Preventative Dentistry

Great Hygiene Starts with Regular Dental Visits

At Treehouse Dental Care, we know that good oral hygiene and dental care habits established in childhood are the foundation for growing healthy smiles. We offer children pediatric dental services that meet their specific needs.

The dentists and team at Treehouse Dental Care work with your child to develop the skills they need to care for their own teeth because we know that prevention at-home is just as important as visiting the dentist on a regular basis. By preventing problems from ever occurring, you can avoid complex dental procedures and even surgery for kids.

Infant Exams

The arrival of your infants first teeth should be celebrated!  It is recommended by the Canadian Academy of Pediatric Dentistry that infants have their first dental visit by the age of 1 or within 6 months of the child’s first tooth eruption.  Tooth decay can begin as baby teeth appear therefore regular check-ups are important and help your child adopt healthy dental practices early.

Delaying their first visit can have serious consequences such as tooth aches, infections, surgery, loss of sleep, nutrition and behaviour problems.  This can negatively affect the child’s self esteem and their ability to communicate and socialize.

During the first visit, we will:

  • Ensure everything in the mouth is developing normally
  • Educate you on how to care and maintain healthy teeth
  • Discuss nutrition, pacifier use, or thumb sucking
  • Answer any questions that you may have

Checkups & Cleaning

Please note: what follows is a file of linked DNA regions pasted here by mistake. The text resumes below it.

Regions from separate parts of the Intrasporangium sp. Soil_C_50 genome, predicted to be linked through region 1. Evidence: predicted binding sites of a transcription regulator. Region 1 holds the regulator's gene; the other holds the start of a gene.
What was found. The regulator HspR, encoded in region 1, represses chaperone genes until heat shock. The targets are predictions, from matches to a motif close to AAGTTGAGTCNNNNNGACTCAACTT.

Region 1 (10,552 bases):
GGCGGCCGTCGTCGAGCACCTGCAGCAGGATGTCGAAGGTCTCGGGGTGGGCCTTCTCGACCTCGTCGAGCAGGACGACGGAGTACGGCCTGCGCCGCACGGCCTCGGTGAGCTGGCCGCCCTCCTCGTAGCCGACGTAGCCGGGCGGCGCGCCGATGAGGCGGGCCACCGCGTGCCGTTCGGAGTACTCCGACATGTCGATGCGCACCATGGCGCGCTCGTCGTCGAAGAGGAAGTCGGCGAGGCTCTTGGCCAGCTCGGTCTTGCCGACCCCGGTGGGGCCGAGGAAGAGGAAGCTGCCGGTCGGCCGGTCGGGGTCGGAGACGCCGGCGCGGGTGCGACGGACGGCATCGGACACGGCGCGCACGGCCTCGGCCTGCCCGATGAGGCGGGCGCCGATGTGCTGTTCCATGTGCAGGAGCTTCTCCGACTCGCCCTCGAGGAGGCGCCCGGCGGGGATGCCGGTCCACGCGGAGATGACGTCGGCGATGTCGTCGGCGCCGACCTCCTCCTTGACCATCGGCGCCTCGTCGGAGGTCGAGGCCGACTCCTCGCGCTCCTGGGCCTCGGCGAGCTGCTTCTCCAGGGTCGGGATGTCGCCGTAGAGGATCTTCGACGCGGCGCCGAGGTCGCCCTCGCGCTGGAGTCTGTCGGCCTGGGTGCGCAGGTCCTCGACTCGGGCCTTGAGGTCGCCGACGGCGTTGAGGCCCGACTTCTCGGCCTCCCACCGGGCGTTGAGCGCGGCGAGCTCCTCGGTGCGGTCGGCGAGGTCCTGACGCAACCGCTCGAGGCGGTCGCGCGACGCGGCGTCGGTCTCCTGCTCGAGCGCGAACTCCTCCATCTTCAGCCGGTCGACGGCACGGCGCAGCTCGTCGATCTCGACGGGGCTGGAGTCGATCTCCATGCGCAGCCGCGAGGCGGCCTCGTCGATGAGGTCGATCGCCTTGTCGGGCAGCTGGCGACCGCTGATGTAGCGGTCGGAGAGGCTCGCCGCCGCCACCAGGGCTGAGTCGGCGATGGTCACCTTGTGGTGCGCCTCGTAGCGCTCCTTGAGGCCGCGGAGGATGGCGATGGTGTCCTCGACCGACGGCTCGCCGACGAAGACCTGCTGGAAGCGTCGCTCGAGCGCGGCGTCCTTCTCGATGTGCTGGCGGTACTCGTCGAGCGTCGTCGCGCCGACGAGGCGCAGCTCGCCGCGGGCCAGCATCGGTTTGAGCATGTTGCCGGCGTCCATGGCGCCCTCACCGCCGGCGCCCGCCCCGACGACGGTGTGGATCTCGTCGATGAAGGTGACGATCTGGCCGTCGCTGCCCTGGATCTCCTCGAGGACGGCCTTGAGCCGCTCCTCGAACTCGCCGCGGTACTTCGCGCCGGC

At Treehouse Dental Care, we know introducing your child to proper dental hygiene at an early age is imperative when it comes to developing the habits for lifelong oral health.

Along with regular, at-home maintenance of brushing and flossing your teeth, our dentists recommend that our patients visit their pediatric dentist once every six months as routine cleanings ensure their teeth and gums are healthy and help prevent and combat tooth decay.

Your child’s appointment may involve:

  • Checking the health of mouth, gums and teeth
  • Removing any plaque or tarter from teeth
  • Polishing the teeth
  • Applying flouride
  • Taking X-Rays to look for any cavities between the teeth
  • Dental care education

Dental X-Rays

Dental X-rays are not only taken to look for cavities.  They help to diagnose and treat any other dental conditions that cannot be detected during an exam such as erupting teeth, bone disease or plan future orthodontic treatment.

The frequency of X-rays will be recommended based on your child’s oral health as their mouths grow rapidly and their teeth are more susceptible to tooth decay than adults.

At Treehouse we take every precaution to minimize your child’s exposure to radiation.  With safeguards such as lead aprons and thyroid collars their exposure is extremely low.

Flouride Treatments

Fluoride is an important treatment to help strengthen your child’s tooth enamel and strengthen the weakened areas of the tooth. It also helps to fight bacteria that can cause cavities, help to prevent tooth decay, or slow its progression but it cannot guarantee total cavity prevention.

When fluoride is combined with good oral hygiene and a healthy diet, the risk for decay is further reduced.


Around the ages of 6 and 12, your child’s permanent molars will begin erupting.  Sealants are a great alternative to help fight tooth decay by discouraging bacteria growth in areas of the mouth that tend to be difficult to reach with brushing.